Dried shiitake mushrooms are loaded with guanylate, which teams up with the glutamate in nutritional yeast and nori to produce an over-the-top umami seasoning that is ready to elevate popcorn for movie night at home, which we’re doing a lot more of these days. Once you taste it, you’re going to want to sprinkle (or perhaps pour) this magic mushroom powder on everything, including roasted or steamed vegetables, baked potato, grilled fish, soups, pasta, and avocado toast. Luckily, it keeps well. You can also make it with dried porcini mushrooms.
Shiitake mushrooms deliver polysaccharide compounds that may have anti-inflammatory, cancer-fighting powers. Nutritional yeast offers up a huge dose of essential B vitamins including thiamine and vitamin B12.
To deepen the umami flavour of nori, you can toast the sheets first. To do so, heat heavy skillet, preferably cast iron, over medium and dry toast nori sheets one at a time until darkened, about 2 minutes per side. Alternatively, place nori sheets on baking sheet in one layer. Bake at 350 F (180 C) for 5 to 7 minutes, flipping halfway during baking time, until roasted and crispy. Let sheets cool down to room temperature before pulsing them into seasoning.
Crumble nori sheets into spice grinder, food processor, or blender and then add mushrooms, nutritional yeast, garlic powder, onion powder, salt, thyme, red pepper flakes, and black pepper. Process until mixture has turned into a powder. Transfer to bowl and stir in sesame seeds.
In large, heavy-bottomed saucepan over medium, heat 1 Tbsp (15 mL) oil. Put 4 popcorn kernels in pan and cover pan. When kernels pop, pour in remaining kernels in an even layer. Cover pan, lift it off the heat, and count 30 seconds. Return pan to heat, with lid slightly ajar to release some steam, and once popping is rapid, gently shake pan back and forth on the burner. Once popping slows to a crawl, remove pan from heat and pour popcorn into large bowl. Immediately toss with 1 Tbsp (15 mL) oil and then season with 1/4 cup (60 mL) mushroom powder mix.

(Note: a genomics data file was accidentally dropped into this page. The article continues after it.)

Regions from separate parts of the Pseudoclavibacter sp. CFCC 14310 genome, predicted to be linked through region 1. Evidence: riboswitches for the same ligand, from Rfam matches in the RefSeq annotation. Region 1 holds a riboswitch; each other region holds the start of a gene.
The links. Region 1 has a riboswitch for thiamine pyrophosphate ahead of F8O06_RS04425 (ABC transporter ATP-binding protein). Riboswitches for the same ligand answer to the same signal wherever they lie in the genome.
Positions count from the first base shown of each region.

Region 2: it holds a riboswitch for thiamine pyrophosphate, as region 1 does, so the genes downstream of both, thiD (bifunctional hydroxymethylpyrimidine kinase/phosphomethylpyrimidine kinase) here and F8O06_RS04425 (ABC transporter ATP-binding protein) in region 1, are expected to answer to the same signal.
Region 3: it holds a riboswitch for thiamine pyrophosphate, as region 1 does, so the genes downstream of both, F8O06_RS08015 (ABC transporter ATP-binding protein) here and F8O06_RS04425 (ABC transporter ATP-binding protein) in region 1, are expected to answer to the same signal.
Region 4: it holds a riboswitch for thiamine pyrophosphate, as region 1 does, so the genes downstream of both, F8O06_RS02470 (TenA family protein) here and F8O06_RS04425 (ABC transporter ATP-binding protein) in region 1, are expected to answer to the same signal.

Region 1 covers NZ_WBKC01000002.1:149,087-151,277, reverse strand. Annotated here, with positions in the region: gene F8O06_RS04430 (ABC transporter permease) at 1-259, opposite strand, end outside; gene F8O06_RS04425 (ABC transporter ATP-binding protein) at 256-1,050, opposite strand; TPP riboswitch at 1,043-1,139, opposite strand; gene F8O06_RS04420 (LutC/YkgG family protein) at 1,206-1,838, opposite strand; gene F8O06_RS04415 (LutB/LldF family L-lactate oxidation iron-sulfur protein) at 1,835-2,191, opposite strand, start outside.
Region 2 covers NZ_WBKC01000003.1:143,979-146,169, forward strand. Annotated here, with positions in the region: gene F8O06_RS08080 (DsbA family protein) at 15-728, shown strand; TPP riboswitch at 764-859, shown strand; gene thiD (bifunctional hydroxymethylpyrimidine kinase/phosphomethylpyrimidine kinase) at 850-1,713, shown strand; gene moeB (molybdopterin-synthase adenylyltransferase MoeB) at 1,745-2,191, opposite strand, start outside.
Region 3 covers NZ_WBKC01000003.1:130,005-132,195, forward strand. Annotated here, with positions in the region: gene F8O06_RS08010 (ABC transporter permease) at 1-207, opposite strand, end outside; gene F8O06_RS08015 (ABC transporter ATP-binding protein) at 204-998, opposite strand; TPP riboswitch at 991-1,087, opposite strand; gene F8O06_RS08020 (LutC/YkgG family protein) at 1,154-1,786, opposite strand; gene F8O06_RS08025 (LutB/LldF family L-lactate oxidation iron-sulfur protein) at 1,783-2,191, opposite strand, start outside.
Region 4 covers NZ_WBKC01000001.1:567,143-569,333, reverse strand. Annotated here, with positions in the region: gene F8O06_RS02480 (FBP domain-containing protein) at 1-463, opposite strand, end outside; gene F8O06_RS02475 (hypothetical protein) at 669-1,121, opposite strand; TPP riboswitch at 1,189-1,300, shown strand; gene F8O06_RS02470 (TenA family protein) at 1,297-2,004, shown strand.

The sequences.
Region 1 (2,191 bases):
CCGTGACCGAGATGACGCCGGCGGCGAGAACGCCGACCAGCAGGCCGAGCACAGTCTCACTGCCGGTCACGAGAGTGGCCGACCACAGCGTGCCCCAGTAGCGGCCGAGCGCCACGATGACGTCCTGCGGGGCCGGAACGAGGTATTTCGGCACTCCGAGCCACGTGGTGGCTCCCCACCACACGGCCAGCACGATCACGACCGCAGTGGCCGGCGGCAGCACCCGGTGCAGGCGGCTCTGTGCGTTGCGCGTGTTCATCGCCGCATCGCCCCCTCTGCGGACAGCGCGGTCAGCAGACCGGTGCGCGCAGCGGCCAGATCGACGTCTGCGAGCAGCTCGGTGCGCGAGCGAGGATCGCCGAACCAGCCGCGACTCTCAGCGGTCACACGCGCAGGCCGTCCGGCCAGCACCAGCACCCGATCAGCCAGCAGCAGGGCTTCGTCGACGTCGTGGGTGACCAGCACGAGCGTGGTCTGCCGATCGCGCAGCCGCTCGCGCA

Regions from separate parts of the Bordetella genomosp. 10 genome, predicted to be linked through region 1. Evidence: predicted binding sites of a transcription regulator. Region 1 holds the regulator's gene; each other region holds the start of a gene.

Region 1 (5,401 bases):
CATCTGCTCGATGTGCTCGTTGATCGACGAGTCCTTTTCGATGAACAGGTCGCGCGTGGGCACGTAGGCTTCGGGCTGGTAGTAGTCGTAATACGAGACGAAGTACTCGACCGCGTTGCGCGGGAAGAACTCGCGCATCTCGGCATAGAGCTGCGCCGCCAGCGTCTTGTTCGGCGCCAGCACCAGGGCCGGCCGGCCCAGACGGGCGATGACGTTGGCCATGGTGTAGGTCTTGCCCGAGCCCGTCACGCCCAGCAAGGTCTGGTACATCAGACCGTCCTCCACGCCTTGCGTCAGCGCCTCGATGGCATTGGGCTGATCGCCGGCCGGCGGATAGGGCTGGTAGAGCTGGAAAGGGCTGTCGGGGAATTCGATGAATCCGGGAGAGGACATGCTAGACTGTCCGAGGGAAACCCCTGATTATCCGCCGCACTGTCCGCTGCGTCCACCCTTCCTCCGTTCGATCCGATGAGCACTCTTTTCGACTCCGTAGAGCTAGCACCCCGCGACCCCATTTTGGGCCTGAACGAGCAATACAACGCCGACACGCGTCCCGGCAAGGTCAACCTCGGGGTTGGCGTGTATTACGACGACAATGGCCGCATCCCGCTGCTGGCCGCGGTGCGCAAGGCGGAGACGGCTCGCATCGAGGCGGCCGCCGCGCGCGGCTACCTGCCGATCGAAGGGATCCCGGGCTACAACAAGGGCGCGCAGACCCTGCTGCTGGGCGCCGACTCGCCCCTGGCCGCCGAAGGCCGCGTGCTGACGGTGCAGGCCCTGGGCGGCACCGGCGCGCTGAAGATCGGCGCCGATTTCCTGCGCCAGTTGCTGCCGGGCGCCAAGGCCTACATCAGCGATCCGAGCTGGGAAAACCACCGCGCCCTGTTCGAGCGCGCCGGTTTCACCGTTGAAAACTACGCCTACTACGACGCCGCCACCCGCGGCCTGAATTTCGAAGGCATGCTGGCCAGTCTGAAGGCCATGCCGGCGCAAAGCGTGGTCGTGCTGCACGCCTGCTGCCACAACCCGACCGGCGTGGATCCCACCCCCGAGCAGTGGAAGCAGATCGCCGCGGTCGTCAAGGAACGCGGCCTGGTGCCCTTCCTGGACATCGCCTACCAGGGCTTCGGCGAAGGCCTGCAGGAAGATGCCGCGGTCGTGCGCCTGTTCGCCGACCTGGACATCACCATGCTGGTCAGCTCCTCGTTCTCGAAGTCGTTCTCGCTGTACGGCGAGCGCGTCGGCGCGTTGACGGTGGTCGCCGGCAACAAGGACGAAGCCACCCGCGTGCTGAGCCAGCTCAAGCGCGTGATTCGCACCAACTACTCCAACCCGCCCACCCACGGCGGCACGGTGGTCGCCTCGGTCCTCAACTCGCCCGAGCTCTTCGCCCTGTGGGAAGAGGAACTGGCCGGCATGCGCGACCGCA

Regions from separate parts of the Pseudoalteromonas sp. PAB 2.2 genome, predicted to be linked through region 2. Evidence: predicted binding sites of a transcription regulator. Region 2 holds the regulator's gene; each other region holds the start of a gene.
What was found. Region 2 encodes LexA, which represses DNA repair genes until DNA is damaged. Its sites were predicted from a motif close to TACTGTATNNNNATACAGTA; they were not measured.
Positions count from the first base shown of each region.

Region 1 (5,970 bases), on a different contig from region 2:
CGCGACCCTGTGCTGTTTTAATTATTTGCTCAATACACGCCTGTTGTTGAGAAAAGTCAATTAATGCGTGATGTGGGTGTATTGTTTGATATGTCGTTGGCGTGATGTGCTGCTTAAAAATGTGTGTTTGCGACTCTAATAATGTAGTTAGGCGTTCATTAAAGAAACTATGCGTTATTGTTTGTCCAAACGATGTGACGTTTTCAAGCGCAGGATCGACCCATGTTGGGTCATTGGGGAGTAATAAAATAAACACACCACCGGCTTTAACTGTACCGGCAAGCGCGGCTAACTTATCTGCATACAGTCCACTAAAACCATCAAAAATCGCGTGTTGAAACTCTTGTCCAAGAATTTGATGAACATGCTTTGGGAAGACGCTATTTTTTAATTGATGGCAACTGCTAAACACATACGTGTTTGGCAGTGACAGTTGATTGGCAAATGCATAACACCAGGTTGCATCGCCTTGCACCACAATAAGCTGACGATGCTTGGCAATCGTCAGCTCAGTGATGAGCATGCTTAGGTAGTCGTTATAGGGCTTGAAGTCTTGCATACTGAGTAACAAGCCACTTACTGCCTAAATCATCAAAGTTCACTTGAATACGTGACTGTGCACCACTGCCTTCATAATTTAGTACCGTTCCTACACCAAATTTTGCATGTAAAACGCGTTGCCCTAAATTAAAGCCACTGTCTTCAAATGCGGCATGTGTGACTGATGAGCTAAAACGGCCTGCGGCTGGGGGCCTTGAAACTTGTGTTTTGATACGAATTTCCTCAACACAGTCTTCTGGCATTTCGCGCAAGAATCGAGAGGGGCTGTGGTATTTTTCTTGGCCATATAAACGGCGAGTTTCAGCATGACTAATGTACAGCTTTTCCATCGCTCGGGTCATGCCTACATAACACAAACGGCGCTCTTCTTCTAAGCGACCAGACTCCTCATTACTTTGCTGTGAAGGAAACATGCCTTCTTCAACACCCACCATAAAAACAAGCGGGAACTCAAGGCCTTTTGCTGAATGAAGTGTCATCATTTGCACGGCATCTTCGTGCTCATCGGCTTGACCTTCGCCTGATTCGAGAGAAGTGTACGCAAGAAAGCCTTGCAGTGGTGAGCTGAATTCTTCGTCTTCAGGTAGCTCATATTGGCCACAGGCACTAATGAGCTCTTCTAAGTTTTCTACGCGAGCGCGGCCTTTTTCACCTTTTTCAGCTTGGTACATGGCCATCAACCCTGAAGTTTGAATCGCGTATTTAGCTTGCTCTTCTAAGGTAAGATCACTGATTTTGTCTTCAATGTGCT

Tourtière is, for me, the dish that best represents Québec. It can be traced back to the 1600s, and there’s no master recipe; every family has their own twist. Originally, it was made with game birds or game meat, like rabbit, pheasant, or moose; that’s one of the reasons why I prefer it with venison instead of beef or pork. Variation: If you prefer to make single servings, follow our lead at the restaurant, where we make individual tourtières in the form of a dome (pithivier) and fill them with 5 ounces (160 g) of the ground venison mixture. Variation: You can also use a food processor to make the dough. Place the flour, salt, and butter in the food processor and pulse about ten times, until the butter is incorporated—don’t overmix. It should look like wet sand, and a few little pieces of butter here and there is okay. With the motor running, through the feed tube, slowly add ice water until the dough forms a ball—again don’t overmix. Wrap, chill, and roll out as directed above.
My love of artichokes continues with this classic recipe, one of the best ways to eat this interesting, underrated, and strange vegetable. Frozen artichoke hearts are a time-saving substitute, though the flavour and texture of fresh artichokes are, by far, much superior and definitely preferred.
Cervelle de canut is basically the Boursin of France, an herbed fresh farmer’s cheese spread that’s a speciality of Lyon. The name is kind of weird, as it literally means “silk worker’s brain,” named after nineteenth-century Lyonnaise silk workers, who were called canuts. Sadly, the name reflects the low opinion of the people towards these workers. Happily for us, though, it’s delicious—creamy, fragrant, and fresh at the same time. Cervelle de canut is one of my family’s favourite dishes. It’s a great make-ahead appetizer that you can pop out of the fridge once your guests arrive. Use a full-fat cream cheese for the dish, or it will be too runny and less delicious.